An article published in MedPage Today discusses the need for Congress to better address minority health issues, especially for African Americans. On Friday, Chairman of the Congressional Black Caucus, Rep. G.K. Butterfield (D-NC) called out House Republicans for not attending an Energy and Commerce Committee forum on minority health and health disparities. "There are no Republicans in this room," Rep. G.K. Butterfield said. "That isn't because they weren't invited; they were invited, but they did not show up. That speaks volumes." The article goes on to describe several ways that Congress can reduce health disparities for African Americans including: finding more ways to encourage diversity in the healthcare workforce; reducing the number of health professional shortage areas, and including more African Americans in clinical trials.
The National Quality Forum (NQF) recently made a key decision to move forward with the recommendation for trial-use approval of measure #2764 – a Fixed-Dose Combination of Hydralazine and Isosorbide Dinitrate Therapy for Self-Identified Black or African American Patients with Heart Failure (HF) and LVEF <40% on ACEI or ARB and Beta-Blocker Therapy. With approval of this measure for trial-use, the NQF has demonstrated its openness to recognizing the current standard of care for African Americans with HF, and the impact that this therapy can have on thousands of patients across the country
The National Minority Quality Forum’s (NMQF) proposed trial eMeasure (#2764), “Fixed-dose Combination of Hydralazine and Isosorbide Dinitrate Therapy for Self-identified Black or African American Patients with Heart Failure and LVEF <40% on ACEI or ARB and Beta-blocker Therapy," received more than 40 comments during the National Quality Forum’s public and member comment period for their Cardiovascular Measures 2015 project that closed on November 23, 2015 (see NMQF's response here). The overwhelming majority of the comments voiced strong support for the September 9 decision of the NQF Cardiovascular Measures Standing Committee to approve NMQF’s trial measure, and to enable Measure #2764 to advance to the next stage of voting and to complete required testing of validity and reliability.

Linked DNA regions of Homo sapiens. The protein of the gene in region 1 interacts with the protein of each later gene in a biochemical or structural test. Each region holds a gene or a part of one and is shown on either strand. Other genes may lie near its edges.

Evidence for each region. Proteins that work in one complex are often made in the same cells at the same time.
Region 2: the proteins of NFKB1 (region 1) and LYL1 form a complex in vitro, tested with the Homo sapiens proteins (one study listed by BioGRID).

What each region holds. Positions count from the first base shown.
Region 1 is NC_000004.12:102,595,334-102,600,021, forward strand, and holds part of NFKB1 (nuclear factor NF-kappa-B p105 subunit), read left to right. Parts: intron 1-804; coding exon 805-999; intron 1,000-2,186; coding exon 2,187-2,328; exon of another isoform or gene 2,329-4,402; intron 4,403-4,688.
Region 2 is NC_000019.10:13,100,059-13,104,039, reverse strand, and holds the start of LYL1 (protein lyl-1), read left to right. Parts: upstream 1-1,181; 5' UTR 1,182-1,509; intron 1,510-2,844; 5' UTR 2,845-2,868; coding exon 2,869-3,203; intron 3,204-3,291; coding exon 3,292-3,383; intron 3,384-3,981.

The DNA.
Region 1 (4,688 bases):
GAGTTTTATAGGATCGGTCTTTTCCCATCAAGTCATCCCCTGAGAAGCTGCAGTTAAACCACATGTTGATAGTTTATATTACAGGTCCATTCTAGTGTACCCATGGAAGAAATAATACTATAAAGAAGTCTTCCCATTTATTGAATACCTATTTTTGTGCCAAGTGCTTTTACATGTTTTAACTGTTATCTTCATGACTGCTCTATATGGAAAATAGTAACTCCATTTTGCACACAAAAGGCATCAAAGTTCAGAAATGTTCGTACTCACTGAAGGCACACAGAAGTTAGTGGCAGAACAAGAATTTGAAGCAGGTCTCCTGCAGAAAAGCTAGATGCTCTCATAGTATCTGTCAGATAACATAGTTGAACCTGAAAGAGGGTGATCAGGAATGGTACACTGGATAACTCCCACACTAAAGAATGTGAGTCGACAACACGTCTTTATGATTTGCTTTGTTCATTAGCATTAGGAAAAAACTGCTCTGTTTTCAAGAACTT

Doctors, patients, and healthcare stakeholders are encouraged to submit comments by November 23 as part of the crucial second round of comments for a proposed new quality measure that seeks to address the underutilization of FDA-approved treatment for African Americans with heart failure. Comments must be submitted now in favor of NQF’s recent report in support of moving ahead with further testing. Currently, thousands of African Americans with heart disease die needlessly every year due to the Nation’s failure to treat them to the acknowledged standard of care. If adopted, the proposed quality measure can help save many lives.
Founder and President, National Minority Quality Forum
In recent months, the debate on race and policing in this country has ignited passions and raised important questions. But while headlines have highlighted instances of excessive force by police and the discriminatory treatment of African Americans, the conversation hasn't yet made the logical leap to a discussion around unequal access to care.
Doctors, patients, and healthcare stakeholders are encouraged to submit comments by August 12 in support of a new proposed quality measure submission from the National Minority Quality Forum (NMQF) that seeks to address the gross underutilization of FDA-approved treatment for African Americans with heart failure. Thousands of African Americans with heart disease die needlessly every year due to the Nation’s failure to treat them to the acknowledged standard of care. If adopted, the proposed quality measure can help save countless lives.